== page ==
The event, which was organized by the Literature, Publishing and Translation Commission, introduced a session themed “Stages of the Global Book Publishing Industry.”
Abdul Karim Al-Aqeel, president of the Saudi Publishing Association, told the session that the Kingdom plays an important role in the growth of the regional publishing business.
Saudi Arabia “has 300 publishing houses, 1,000 individual writers, and reading is popular among 31 percent of the population,” he said.
The two-day conference was attended by Secretary-General of the Indonesian Publishers Association, Mohammed Radwan.
The event held eight interactive sessions and five workshops to discuss key aspects of the book and publishing industry, review future prospects and read current market trends.
Mohammed Zatara, founder of Wajeez for Audiobooks, said that the format helped to expand public knowledge “because an audiobook can be accessed any time and any place, whether one is going to work or working out at the gym.”
Sebastian Bond, head of the Middle East and Northern Africa at Storytel, said improving the audiobook business requires collaboration between traditional publishers and their audio counterparts to ensure enriching and enlightening content.
Ibraheem Al-Sinan, head of editorial at Raff Publishing, told Arab News that the standard of authorship is “extremely high in the domains of creative books, as well as professional and educational books.”
However, he believes that “this trend does not exist in the market due to the difficulty of publishing houses to absorb it and because readers are not attracted by the new authors.”
Al-Sinan said that authors have become part of the so-called content industry, particularly in the film-writing, series and marketing content sectors, “because of high financial return” in these fields.
Publishing has expanded recently with the inclusion of audiobooks and electronic books, “because of the society’s interest in new audio media such as podcasts,” he added.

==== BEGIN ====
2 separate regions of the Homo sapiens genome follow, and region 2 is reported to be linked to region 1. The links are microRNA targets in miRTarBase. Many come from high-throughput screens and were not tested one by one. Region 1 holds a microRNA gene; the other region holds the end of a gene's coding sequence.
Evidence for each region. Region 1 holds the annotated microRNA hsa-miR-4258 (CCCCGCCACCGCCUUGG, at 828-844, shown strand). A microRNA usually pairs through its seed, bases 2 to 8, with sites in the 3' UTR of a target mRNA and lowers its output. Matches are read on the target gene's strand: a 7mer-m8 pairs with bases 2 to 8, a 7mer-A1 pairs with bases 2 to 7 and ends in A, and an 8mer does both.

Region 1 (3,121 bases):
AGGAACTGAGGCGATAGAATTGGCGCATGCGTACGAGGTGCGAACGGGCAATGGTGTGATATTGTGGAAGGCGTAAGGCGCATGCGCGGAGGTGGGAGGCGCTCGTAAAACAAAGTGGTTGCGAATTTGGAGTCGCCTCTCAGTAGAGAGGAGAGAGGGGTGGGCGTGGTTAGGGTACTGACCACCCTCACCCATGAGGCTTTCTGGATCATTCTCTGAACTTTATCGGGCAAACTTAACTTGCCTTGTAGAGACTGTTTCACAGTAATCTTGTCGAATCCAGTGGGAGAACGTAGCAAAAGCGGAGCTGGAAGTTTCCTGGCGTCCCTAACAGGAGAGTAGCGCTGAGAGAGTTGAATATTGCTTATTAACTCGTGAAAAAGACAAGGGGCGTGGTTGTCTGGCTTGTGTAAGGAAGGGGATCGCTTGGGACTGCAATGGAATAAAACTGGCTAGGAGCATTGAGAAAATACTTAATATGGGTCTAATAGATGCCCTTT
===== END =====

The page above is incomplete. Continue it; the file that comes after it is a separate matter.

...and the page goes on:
Audiobooks are recognized as the fastest-growing and most acceptable format, but “are still not as popular as paper books,” Al-Sinan said.
Mohammed Alsalem, a member of the Arab Publishers Association, believes that the presence of “podcasts” as a content channel has had an impact on the widespread and acceptance of audiobooks.
Alsalem predicted a bright future for publishing in the region, particularly in translation and better reader access via traditional and digital channels, indicating “A promising future for publication.”
Mohammed Kandil, CEO and founder of Dar Molhimon Publishing and Distribution, said that artificial intelligence is “inevitably coming,” and that it will help publishers to upgrade their profession and professional development.
He believes that while audiobooks are now expensive to produce, “one day they will be the basic material on which the writer relies.”
Mesfer Alsubaie, general director of the Arabic Literature Center for Publishing and Distribution, said that the publishing future is thriving locally and regionally because of local and international book fairs, which have helped considerably in the evolution of the publishing sector.
Salih Al-Hammad, founder of Rashm House for Publishing and Distribution, said that although audiobooks are having a growing impact, “paper books have kept their shine and quality.”
He said: “When we talk about audiobooks today, we talk about a few categories of readers associated with the concept of a detained reader, any reader who is in a hospital, on a train, or on an airplane. Book authorship has gone through phases, and books will remain and won’t disappear, just like radios remained when TVs were invented.”